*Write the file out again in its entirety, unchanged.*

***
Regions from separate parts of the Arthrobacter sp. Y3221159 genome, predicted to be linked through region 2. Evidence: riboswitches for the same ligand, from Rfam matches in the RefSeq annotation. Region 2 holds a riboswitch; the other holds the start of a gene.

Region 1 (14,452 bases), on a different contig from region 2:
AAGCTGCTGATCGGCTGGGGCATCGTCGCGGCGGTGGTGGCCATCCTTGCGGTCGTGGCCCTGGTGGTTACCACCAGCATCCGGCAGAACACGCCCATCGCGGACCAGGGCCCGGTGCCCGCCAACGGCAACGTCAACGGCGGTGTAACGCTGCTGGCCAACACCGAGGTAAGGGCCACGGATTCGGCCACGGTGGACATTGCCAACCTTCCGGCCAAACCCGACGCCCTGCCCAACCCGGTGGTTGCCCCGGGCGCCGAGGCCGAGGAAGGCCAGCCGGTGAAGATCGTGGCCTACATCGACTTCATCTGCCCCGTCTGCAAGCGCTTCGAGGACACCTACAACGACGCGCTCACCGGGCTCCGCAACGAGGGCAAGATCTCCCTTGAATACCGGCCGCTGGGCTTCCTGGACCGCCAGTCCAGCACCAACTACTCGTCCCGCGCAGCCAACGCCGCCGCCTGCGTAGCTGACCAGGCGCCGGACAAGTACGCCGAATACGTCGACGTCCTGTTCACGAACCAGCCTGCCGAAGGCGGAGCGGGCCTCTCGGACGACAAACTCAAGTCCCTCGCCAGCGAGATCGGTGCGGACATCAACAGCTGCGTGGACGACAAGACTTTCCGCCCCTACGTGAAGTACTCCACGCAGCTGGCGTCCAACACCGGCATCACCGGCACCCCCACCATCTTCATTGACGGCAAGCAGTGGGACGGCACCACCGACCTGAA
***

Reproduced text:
Regions from separate parts of the Arthrobacter sp. Y3221159 genome, predicted to be linked through region 2. Evidence: riboswitches for the same ligand, from Rfam matches in the RefSeq annotation. Region 2 holds a riboswitch; the other holds the start of a gene.

Region 1 (14,452 bases), on a different contig from region 2:
AAGCTGCTGATCGGCTGGGGCATCGTCGCGGCGGTGGTGGCCATCCTTGCGGTCGTGGCCCTGGTGGTTACCACCAGCATCCGGCAGAACACGCCCATCGCGGACCAGGGCCCGGTGCCCGCCAACGGCAACGTCAACGGCGGTGTAACGCTGCTGGCCAACACCGAGGTAAGGGCCACGGATTCGGCCACGGTGGACATTGCCAACCTTCCGGCCAAACCCGACGCCCTGCCCAACCCGGTGGTTGCCCCGGGCGCCGAGGCCGAGGAAGGCCAGCCGGTGAAGATCGTGGCCTACATCGACTTCATCTGCCCCGTCTGCAAGCGCTTCGAGGACACCTACAACGACGCGCTCACCGGGCTCCGCAACGAGGGCAAGATCTCCCTTGAATACCGGCCGCTGGGCTTCCTGGACCGCCAGTCCAGCACCAACTACTCGTCCCGCGCAGCCAACGCCGCCGCCTGCGTAGCTGACCAGGCGCCGGACAAGTACGCCGAATACGTCGACGTCCTGTTCACGAACCAGCCTGCCGAAGGCGGAGCGGGCCTCTCGGACGACAAACTCAAGTCCCTCGCCAGCGAGATCGGTGCGGACATCAACAGCTGCGTGGACGACAAGACTTTCCGCCCCTACGTGAAGTACTCCACGCAGCTGGCGTCCAACACCGGCATCACCGGCACCCCCACCATCTTCATTGACGGCAAGCAGTGGGACGGCACCACCGACCTGAA